Fixed annuities are similar to CD’s but offer a lot more benefits to most people. If you’re young, a fixed annuity may not be the right savings vehicle for your situation, however. The reason is also one of the benefits. All annuities offer a tax-deferred growth because the government considers them retirement vehicles. However, if you need the money before you’re 59 you may find yourself in a dilemma.
That might sound a little odd, but it just the nature of tax deferred products and plans. The fixed annuity is a retirement product, just like an IRA or 401K. Like any retirement product, if you remove money before you’re 59 , you pay a 10 percent penalty. In the case of the annuity, it’s on the interest only. Younger people shouldn’t put all their money into retirement vehicles because of the tax laws and penalties.
If, however, you’re close to 59 or past it, you’ll find that the tax-deferred growth is to your advantage. While you’re earning higher income and in a higher tax base, you grow the funds tax-deferred. Once you retire and your income drops, you can withdraw the funds your fixed annuity. While the growth is still taxable, you pay the taxes at a lower rate.
There is a federal taxation law for fixed annuities called LIFO. That is the short way of saying last in, first out. It means that the interest is the first thing you remove from the annuity, so if you have a substantial amount of interest in the product, you may end up paying just as much. You can avoid that problem, however, by stretching your payments over several years or taking annuity payments, which receive different tax-treatment.
Depending on the financial advisor you select, you’ll hear mixed messages on the use of a fixed annuity to fund an IRA or 401K rollover. The reason is the duplication of tax-deferral. While the purchase of an annuity because of it’s tax-deferred basis alone would make a foolish selection, if the interest rate is higher than other fixed instruments, then it is a logical candidate to fund a tax-deferred plan. This is especially true if you have more rights to access your money in the annuity.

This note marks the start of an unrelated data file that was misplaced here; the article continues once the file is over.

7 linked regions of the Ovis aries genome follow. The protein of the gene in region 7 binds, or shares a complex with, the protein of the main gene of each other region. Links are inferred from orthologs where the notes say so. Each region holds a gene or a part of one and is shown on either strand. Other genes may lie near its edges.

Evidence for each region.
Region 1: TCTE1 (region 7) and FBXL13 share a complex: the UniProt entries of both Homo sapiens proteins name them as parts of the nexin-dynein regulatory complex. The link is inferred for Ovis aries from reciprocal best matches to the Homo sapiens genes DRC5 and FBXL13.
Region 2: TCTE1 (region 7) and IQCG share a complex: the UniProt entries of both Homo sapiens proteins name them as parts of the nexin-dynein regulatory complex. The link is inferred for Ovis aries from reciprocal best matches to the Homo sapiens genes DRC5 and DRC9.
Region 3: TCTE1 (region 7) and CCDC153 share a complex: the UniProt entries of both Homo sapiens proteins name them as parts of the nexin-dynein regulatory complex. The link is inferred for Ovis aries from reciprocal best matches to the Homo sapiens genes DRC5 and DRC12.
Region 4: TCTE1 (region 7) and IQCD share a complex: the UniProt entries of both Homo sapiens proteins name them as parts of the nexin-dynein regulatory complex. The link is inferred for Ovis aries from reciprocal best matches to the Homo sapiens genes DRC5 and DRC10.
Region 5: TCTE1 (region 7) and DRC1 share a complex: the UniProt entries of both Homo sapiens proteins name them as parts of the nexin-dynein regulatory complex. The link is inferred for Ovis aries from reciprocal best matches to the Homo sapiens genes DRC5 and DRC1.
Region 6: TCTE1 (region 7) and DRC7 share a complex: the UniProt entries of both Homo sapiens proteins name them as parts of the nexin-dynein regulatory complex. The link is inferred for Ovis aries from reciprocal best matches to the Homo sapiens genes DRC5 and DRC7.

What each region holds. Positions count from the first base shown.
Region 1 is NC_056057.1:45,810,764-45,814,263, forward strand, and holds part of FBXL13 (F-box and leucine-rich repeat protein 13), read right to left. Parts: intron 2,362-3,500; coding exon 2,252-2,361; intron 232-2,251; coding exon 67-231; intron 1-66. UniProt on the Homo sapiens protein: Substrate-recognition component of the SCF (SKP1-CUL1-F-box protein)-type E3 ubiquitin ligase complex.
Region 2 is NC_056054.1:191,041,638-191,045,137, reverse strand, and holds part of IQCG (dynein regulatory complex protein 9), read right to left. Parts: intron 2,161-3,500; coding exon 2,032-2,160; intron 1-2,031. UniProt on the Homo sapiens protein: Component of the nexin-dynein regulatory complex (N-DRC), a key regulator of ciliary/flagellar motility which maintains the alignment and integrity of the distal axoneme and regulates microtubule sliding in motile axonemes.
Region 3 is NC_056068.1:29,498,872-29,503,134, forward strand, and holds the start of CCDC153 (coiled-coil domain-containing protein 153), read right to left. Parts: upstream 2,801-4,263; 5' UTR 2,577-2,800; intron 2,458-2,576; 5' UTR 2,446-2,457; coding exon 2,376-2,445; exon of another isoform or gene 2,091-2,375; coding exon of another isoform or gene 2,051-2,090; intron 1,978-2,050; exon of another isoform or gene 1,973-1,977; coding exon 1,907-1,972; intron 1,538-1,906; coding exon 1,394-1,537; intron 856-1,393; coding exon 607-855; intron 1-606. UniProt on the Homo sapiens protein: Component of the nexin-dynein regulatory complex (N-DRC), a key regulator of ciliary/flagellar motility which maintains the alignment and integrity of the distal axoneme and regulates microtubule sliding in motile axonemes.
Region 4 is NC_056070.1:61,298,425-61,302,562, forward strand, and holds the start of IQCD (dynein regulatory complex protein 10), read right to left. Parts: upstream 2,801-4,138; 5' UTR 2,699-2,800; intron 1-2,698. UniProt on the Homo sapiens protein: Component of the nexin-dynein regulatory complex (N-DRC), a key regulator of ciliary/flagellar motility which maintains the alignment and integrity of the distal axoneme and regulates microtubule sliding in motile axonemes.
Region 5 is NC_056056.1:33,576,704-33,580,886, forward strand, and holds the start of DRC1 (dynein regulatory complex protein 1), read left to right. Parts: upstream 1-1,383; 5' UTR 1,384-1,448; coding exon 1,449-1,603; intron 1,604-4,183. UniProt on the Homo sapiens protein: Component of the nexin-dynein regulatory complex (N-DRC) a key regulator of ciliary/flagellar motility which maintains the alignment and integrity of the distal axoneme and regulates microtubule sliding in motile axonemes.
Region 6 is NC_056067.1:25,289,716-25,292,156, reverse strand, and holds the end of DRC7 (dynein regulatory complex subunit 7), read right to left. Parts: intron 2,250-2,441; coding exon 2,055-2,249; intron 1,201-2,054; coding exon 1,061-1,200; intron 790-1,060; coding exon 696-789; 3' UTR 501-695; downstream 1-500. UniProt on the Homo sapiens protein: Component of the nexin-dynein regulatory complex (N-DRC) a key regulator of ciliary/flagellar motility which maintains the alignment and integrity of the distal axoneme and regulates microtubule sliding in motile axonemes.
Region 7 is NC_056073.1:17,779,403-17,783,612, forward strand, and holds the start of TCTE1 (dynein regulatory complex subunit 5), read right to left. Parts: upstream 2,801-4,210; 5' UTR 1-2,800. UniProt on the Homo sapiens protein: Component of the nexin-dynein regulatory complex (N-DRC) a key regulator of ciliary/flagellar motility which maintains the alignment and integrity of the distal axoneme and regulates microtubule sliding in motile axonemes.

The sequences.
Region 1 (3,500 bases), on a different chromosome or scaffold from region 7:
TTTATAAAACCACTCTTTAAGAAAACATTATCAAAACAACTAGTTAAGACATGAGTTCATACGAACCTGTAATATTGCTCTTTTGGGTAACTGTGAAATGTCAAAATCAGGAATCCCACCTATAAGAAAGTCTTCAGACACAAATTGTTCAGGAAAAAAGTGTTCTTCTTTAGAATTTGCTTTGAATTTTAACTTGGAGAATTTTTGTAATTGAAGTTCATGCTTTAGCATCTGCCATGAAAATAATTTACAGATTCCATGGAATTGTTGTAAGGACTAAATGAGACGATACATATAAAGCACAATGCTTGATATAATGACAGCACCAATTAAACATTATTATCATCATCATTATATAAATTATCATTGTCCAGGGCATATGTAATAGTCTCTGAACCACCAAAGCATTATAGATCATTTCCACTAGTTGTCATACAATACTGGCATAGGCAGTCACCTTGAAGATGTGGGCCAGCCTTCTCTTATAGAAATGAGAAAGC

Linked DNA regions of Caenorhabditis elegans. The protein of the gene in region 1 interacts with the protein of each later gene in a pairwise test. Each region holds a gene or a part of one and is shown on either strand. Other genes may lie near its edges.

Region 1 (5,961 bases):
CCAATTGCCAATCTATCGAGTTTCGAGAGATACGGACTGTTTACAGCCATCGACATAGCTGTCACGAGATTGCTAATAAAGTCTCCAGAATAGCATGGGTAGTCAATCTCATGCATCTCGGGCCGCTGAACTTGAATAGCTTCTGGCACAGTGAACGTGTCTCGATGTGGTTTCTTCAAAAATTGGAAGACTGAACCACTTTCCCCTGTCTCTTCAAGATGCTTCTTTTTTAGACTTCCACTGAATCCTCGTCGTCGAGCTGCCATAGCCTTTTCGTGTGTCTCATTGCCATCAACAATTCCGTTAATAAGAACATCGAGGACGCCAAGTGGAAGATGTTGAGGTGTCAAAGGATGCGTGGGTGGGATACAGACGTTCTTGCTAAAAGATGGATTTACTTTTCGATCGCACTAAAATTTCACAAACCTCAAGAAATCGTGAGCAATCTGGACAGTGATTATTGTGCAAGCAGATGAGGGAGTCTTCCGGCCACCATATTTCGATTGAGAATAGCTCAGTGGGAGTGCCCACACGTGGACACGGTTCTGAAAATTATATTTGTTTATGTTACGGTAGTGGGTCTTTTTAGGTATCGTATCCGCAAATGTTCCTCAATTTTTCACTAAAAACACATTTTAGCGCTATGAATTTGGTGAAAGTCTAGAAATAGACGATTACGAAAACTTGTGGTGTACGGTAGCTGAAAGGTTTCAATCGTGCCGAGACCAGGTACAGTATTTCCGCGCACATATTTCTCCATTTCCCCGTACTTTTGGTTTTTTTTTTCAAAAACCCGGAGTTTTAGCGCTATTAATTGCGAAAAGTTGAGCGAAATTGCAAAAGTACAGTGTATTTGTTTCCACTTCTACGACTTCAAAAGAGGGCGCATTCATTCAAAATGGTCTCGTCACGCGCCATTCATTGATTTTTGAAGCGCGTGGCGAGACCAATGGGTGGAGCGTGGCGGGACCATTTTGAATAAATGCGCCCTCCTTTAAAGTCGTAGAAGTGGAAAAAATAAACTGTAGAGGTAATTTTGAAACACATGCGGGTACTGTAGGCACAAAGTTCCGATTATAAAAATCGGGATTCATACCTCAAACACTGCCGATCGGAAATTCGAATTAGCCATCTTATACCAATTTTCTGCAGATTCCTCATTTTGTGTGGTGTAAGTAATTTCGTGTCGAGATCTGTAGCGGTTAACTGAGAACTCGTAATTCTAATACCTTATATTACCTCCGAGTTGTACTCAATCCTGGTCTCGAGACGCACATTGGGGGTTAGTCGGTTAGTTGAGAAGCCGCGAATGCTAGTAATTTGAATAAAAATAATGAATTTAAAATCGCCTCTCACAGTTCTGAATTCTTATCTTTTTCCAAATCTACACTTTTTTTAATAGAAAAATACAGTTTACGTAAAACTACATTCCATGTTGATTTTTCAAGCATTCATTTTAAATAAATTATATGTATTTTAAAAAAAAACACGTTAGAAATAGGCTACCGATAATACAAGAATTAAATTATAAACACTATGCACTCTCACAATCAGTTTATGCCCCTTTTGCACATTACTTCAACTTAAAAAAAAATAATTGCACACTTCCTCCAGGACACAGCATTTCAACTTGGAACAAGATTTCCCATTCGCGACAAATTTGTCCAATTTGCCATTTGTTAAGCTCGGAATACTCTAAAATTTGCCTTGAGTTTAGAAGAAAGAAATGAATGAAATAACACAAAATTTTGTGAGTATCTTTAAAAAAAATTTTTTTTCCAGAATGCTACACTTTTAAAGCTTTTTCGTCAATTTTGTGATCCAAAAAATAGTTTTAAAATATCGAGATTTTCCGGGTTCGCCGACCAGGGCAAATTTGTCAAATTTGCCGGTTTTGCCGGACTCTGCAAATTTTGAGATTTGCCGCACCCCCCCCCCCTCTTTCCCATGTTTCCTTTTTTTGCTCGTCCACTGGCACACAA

The right to remove some money without a penalty is important. Most of the time CDs offer you the ability to take your interest but charge a penalty if you touch your principal. Some annuities, however, allow you to remove as much as 10 percent from the contract every year before the surrender period ends without an additional charge.
While you can ladder your CDs, schedule them for periodic due dates, you accept a lower rate of return when you do this in two ways. The first is by using a shorter period for some of the CDs, therefore a lower rate. The other way is by breaking your money down into several smaller CDs.
Check into a fixed annuity and see if it fits into your financial plans. It’s one way to diversify your funds, an important planning tool for everyone. A fixed annuity is a secure investment that gives you peace of mind and great benefits.
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